A little over a year ago I started thinking about watches. I know I wasn’t the only one. Fine timepieces were popping up all over – magazines, newspapers, blog posts and photo shoots – they were inescapable. My interest also grew because I was consciously moving away from being tied to my cell phone. I wanted to know the time, but not necessarily who was emailing, calling or texting while I was out for dinner with friends or fishing for steelhead before work. I bought an L.L. Bean Field Watch and a couple NATO straps and I was good to go. My time-keeping issue was more or less solved, but my curiosity with watches wasn’t going away.
The weather is warming, the bugs are hatching and it’s time to air out those clammy waders that have been in the basement. It’s fishing season and it’s time to go stand in some water and wave around a stick with a bug tied to the end of it. The start of the season is also the right time to reassess your rod and tackle, so here’s the latest.
In the last two years Portland has seen an influx of established shops from around the country (Jack Spade, Steven Alan, Imogene + Willie) pop up next to some of the city’s home-grown Northwest retailers (Tanner Goods, Danner Boots, Poler, Nau, Filson). This combination of new and old, local and out-of-town, has created a mix that has finally started to give the city a bit of its own unique and diverse shopping scene. Yet even with all these new faces, one retailer continues to stand out in the crowd as a favorite – Frances May.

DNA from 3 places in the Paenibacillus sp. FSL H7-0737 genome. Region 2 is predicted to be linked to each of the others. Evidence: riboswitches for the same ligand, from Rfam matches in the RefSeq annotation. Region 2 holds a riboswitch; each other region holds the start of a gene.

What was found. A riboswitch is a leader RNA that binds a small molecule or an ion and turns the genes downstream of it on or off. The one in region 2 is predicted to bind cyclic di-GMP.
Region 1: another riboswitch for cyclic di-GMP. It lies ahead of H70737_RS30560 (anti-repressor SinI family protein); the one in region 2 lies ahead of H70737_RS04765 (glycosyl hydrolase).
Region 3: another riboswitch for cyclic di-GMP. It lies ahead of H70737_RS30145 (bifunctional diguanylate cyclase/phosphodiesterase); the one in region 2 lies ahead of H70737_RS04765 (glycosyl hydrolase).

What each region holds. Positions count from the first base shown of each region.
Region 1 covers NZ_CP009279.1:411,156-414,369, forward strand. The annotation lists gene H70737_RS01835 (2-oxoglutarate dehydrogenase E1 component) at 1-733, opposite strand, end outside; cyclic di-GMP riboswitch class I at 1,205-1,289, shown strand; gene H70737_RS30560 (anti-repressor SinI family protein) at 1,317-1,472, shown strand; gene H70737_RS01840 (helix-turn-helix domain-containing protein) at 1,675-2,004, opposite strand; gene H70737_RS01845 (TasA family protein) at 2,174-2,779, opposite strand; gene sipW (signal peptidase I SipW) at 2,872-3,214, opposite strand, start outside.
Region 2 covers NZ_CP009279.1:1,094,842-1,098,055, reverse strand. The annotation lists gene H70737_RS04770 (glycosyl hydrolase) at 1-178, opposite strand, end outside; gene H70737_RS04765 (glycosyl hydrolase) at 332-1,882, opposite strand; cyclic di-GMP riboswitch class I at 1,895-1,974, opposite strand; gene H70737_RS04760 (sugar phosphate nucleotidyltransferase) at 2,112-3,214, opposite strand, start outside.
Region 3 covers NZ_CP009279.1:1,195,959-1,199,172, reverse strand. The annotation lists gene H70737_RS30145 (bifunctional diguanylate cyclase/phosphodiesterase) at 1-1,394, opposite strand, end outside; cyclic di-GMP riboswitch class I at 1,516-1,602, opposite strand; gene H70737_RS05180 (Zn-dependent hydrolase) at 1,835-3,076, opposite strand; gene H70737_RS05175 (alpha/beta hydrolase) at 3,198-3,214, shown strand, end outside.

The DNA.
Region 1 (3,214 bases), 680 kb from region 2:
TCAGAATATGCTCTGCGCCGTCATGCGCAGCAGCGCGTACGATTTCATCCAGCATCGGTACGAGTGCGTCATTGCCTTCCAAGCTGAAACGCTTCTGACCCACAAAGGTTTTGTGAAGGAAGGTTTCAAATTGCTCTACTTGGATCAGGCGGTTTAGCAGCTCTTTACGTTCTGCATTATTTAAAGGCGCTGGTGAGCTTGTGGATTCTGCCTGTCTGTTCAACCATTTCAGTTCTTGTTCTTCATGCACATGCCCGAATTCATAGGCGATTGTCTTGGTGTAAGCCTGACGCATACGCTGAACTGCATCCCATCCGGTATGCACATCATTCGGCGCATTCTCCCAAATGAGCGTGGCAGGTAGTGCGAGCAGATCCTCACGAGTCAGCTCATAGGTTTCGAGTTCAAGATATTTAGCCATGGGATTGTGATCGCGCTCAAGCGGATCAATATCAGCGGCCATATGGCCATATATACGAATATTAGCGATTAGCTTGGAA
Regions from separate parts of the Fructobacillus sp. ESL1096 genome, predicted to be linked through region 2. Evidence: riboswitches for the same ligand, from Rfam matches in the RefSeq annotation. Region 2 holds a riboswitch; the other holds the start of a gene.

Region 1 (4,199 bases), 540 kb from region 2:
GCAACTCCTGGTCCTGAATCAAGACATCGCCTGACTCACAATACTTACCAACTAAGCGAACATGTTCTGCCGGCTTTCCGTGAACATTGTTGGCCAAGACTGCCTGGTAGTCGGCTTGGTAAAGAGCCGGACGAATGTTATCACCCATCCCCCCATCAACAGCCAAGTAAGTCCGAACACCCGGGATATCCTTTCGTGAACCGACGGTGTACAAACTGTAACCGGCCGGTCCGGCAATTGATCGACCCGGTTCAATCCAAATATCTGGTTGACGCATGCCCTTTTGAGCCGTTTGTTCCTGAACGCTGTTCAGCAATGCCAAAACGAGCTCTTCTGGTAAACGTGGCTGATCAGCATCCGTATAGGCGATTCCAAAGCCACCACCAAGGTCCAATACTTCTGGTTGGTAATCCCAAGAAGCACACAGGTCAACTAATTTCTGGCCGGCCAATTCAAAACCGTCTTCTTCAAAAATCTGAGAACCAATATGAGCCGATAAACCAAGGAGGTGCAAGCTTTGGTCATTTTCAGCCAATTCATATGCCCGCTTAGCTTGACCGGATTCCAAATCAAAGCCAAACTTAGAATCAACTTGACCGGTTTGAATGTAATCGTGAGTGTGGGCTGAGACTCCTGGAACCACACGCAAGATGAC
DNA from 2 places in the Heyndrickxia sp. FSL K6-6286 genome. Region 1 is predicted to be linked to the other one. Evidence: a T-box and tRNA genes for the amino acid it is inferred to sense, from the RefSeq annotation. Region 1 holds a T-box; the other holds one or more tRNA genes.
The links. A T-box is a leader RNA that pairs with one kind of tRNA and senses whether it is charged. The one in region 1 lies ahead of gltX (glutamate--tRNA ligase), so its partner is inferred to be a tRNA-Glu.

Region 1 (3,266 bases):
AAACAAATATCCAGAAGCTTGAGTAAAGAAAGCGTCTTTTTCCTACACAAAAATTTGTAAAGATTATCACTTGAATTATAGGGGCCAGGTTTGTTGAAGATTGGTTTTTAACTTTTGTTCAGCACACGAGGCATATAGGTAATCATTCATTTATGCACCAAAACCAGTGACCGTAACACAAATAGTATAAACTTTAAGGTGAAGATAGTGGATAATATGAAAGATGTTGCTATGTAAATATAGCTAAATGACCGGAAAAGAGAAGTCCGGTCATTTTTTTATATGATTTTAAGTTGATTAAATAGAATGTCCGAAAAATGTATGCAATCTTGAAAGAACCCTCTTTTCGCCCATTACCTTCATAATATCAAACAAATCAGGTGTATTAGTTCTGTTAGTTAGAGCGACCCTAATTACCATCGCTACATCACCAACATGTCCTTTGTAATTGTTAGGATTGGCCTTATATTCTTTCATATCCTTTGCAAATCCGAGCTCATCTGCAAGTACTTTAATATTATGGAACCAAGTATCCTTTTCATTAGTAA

For the past six years, under the guidance of owner Pamela Baker-Miller and her Grandmother (and co-owner) Connie Codding, Frances May has been Portland’s most reliable shop for high quality mens offerings. Their selection is always evolving, always ahead of the curve and always classic. While they were early supporters of American labels like Gitman Vintage and Pendelton’s Portland Collection, they’ve continued to add to that base with more hand-picked clothing lines from across Europe and Canada (Common Projects, Our Legacy, Monitaly, Folk). The unifying theme being that each piece is extremely well made, wearable day in and day out and effortlessly timeless. These are the pieces that you wear for years, not just a season or a few months.
Has the recent finale of HBO’s True Detective left you jonesing for more pulpy American grit? Do you like your heroes broken-hearted yet courageous, desperate but loyal? Does your hard luck story require just the thinnest beam of light to pierce the looming darkness? Then author Willy Vlautin is your guy.
A Reno, Nevada native, Vlautin moved North to Portland, Oregon in the nineties to paint houses. When he wasn’t up on the ladder he wrote and played in bands. He founded, and still fronts, Richmond Fontaine, one the most-loved rock bands to come out of the Northwest. Starting with The Motel Life in 2007, he has published four novels that fit on the shelf next to Steinbeck’s Cannery Row, Denis Johnson’s Jesus’ Son and Larry Brown’s Big Bad Love. Immensely talented company, but Vlautin’s work is at home with these greats.